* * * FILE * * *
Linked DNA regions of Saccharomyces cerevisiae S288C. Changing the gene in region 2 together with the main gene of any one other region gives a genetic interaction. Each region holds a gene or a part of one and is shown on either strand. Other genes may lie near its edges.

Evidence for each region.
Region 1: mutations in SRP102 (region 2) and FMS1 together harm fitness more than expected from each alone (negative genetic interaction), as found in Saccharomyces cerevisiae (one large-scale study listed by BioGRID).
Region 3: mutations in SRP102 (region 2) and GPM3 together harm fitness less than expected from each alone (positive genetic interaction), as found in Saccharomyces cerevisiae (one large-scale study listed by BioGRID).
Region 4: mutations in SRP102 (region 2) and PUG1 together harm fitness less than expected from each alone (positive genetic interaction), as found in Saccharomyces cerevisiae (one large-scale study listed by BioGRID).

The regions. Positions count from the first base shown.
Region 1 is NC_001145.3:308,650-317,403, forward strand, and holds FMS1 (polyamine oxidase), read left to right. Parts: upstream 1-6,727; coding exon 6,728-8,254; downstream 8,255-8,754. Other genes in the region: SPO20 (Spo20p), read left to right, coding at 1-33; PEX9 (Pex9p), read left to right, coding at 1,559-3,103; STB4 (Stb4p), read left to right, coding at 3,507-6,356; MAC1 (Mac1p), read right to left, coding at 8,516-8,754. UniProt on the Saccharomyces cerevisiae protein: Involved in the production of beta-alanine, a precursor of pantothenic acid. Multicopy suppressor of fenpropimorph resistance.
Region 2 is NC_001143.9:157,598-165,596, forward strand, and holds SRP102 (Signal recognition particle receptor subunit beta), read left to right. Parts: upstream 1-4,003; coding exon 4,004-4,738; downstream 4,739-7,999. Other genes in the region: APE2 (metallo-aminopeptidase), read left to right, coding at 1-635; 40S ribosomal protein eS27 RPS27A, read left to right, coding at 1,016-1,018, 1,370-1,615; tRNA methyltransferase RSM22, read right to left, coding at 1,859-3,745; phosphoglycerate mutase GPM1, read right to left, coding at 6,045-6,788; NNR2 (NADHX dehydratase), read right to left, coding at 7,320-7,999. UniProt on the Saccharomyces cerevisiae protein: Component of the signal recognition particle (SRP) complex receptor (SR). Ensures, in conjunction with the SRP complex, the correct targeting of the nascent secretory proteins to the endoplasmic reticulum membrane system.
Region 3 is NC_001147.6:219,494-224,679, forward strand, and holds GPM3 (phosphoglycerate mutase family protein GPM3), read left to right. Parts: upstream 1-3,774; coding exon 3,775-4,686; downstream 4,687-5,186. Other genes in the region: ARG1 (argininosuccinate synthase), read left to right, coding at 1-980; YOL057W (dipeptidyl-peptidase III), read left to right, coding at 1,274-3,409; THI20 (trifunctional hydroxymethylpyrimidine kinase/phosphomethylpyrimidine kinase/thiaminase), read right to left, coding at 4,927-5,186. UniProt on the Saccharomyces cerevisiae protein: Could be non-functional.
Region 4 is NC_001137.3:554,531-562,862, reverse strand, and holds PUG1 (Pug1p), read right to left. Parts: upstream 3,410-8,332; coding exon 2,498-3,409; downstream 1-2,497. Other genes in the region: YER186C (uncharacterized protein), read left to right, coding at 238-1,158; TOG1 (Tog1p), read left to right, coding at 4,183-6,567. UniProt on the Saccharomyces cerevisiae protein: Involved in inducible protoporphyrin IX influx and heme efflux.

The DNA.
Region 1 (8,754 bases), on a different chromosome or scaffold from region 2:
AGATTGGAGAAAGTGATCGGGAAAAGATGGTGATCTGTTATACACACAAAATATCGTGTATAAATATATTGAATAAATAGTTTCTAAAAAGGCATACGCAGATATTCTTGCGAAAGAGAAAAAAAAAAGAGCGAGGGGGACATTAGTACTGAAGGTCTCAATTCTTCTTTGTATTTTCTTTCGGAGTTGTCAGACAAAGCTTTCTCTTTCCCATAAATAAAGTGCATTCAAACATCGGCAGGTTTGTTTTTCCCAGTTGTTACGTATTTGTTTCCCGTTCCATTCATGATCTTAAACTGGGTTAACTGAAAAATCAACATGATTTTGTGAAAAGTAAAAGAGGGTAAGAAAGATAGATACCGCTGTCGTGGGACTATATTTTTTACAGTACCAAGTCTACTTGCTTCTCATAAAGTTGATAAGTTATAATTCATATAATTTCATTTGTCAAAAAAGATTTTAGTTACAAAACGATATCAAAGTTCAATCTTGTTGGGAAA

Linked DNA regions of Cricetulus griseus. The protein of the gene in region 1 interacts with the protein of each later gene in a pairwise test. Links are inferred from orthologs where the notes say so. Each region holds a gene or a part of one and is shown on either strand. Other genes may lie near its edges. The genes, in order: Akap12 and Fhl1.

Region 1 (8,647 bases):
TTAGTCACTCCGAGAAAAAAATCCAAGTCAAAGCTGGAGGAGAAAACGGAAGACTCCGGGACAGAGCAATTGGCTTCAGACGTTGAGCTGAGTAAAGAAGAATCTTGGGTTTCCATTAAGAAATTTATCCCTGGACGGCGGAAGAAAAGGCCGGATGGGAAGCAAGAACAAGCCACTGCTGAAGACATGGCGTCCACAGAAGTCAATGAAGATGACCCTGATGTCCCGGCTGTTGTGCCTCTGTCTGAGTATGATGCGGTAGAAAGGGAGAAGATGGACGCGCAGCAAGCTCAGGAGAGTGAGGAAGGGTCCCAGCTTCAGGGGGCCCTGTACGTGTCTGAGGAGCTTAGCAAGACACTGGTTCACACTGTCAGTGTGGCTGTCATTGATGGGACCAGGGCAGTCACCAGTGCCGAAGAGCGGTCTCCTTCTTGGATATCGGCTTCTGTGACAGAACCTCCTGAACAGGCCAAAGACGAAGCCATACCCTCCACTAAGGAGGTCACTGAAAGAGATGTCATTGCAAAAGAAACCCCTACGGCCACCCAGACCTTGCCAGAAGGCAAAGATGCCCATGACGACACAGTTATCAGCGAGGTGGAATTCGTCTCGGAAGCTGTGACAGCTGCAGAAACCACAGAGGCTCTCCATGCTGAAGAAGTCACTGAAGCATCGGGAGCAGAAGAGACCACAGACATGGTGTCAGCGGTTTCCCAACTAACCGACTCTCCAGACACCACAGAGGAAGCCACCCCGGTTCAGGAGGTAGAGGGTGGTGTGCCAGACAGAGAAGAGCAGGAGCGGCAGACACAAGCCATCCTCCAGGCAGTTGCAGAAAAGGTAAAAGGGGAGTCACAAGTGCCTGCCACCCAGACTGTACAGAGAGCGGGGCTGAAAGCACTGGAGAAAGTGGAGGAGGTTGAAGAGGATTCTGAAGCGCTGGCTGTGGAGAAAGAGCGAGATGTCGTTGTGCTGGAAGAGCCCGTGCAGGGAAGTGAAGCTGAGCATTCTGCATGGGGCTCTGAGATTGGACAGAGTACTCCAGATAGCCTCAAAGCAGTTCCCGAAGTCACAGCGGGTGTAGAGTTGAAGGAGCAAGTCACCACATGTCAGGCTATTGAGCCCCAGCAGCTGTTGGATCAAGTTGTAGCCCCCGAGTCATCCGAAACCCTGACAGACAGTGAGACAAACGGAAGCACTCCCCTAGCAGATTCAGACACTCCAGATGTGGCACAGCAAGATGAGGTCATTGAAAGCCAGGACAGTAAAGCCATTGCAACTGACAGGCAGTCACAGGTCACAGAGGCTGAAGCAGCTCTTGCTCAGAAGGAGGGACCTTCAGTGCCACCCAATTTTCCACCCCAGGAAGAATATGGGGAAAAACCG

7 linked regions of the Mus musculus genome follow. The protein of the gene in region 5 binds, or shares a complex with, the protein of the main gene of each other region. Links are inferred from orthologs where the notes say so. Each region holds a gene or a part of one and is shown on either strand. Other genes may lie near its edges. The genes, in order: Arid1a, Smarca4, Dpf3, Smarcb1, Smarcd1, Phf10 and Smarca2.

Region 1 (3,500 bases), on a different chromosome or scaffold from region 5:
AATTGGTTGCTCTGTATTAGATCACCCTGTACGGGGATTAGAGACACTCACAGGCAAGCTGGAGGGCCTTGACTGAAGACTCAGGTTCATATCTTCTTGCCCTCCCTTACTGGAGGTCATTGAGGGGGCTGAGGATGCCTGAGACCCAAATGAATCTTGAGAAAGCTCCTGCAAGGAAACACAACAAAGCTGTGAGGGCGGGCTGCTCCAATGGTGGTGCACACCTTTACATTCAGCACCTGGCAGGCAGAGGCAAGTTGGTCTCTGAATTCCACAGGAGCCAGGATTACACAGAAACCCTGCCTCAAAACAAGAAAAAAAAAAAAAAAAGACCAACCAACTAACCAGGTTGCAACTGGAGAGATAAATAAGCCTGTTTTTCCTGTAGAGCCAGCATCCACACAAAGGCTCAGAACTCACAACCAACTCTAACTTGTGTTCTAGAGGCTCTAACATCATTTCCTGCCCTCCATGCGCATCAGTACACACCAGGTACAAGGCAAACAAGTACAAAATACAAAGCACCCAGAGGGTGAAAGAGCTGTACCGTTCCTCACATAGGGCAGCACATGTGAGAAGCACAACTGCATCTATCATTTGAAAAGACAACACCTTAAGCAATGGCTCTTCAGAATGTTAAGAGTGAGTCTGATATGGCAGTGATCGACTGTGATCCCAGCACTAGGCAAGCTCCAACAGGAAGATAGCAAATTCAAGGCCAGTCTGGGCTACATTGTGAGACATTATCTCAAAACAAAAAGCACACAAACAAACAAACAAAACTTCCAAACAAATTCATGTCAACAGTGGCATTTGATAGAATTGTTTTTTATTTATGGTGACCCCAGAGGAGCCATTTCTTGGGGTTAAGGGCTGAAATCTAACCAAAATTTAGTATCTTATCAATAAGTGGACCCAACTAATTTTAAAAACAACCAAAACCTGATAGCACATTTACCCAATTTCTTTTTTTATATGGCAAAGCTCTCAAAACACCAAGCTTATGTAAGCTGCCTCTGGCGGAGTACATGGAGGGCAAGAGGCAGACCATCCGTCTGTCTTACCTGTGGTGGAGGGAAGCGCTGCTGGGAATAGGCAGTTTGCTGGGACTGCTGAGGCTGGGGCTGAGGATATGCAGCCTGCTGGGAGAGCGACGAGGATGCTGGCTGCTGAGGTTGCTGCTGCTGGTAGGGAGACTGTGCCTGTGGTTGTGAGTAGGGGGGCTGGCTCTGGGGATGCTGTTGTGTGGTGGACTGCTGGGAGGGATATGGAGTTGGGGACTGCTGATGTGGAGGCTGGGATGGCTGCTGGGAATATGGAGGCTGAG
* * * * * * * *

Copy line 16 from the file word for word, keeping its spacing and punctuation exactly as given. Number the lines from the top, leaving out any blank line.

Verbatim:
TTAGTCACTCCGAGAAAAAAATCCAAGTCAAAGCTGGAGGAGAAAACGGAAGACTCCGGGACAGAGCAATTGGCTTCAGACGTTGAGCTGAGTAAAGAAGAATCTTGGGTTTCCATTAAGAAATTTATCCCTGGACGGCGGAAGAAAAGGCCGGATGGGAAGCAAGAACAAGCCACTGCTGAAGACATGGCGTCCACAGAAGTCAATGAAGATGACCCTGATGTCCCGGCTGTTGTGCCTCTGTCTGAGTATGATGCGGTAGAAAGGGAGAAGATGGACGCGCAGCAAGCTCAGGAGAGTGAGGAAGGGTCCCAGCTTCAGGGGGCCCTGTACGTGTCTGAGGAGCTTAGCAAGACACTGGTTCACACTGTCAGTGTGGCTGTCATTGATGGGACCAGGGCAGTCACCAGTGCCGAAGAGCGGTCTCCTTCTTGGATATCGGCTTCTGTGACAGAACCTCCTGAACAGGCCAAAGACGAAGCCATACCCTCCACTAAGGAGGTCACTGAAAGAGATGTCATTGCAAAAGAAACCCCTACGGCCACCCAGACCTTGCCAGAAGGCAAAGATGCCCATGACGACACAGTTATCAGCGAGGTGGAATTCGTCTCGGAAGCTGTGACAGCTGCAGAAACCACAGAGGCTCTCCATGCTGAAGAAGTCACTGAAGCATCGGGAGCAGAAGAGACCACAGACATGGTGTCAGCGGTTTCCCAACTAACCGACTCTCCAGACACCACAGAGGAAGCCACCCCGGTTCAGGAGGTAGAGGGTGGTGTGCCAGACAGAGAAGAGCAGGAGCGGCAGACACAAGCCATCCTCCAGGCAGTTGCAGAAAAGGTAAAAGGGGAGTCACAAGTGCCTGCCACCCAGACTGTACAGAGAGCGGGGCTGAAAGCACTGGAGAAAGTGGAGGAGGTTGAAGAGGATTCTGAAGCGCTGGCTGTGGAGAAAGAGCGAGATGTCGTTGTGCTGGAAGAGCCCGTGCAGGGAAGTGAAGCTGAGCATTCTGCATGGGGCTCTGAGATTGGACAGAGTACTCCAGATAGCCTCAAAGCAGTTCCCGAAGTCACAGCGGGTGTAGAGTTGAAGGAGCAAGTCACCACATGTCAGGCTATTGAGCCCCAGCAGCTGTTGGATCAAGTTGTAGCCCCCGAGTCATCCGAAACCCTGACAGACAGTGAGACAAACGGAAGCACTCCCCTAGCAGATTCAGACACTCCAGATGTGGCACAGCAAGATGAGGTCATTGAAAGCCAGGACAGTAAAGCCATTGCAACTGACAGGCAGTCACAGGTCACAGAGGCTGAAGCAGCTCTTGCTCAGAAGGAGGGACCTTCAGTGCCACCCAATTTTCCACCCCAGGAAGAATATGGGGAAAAACCG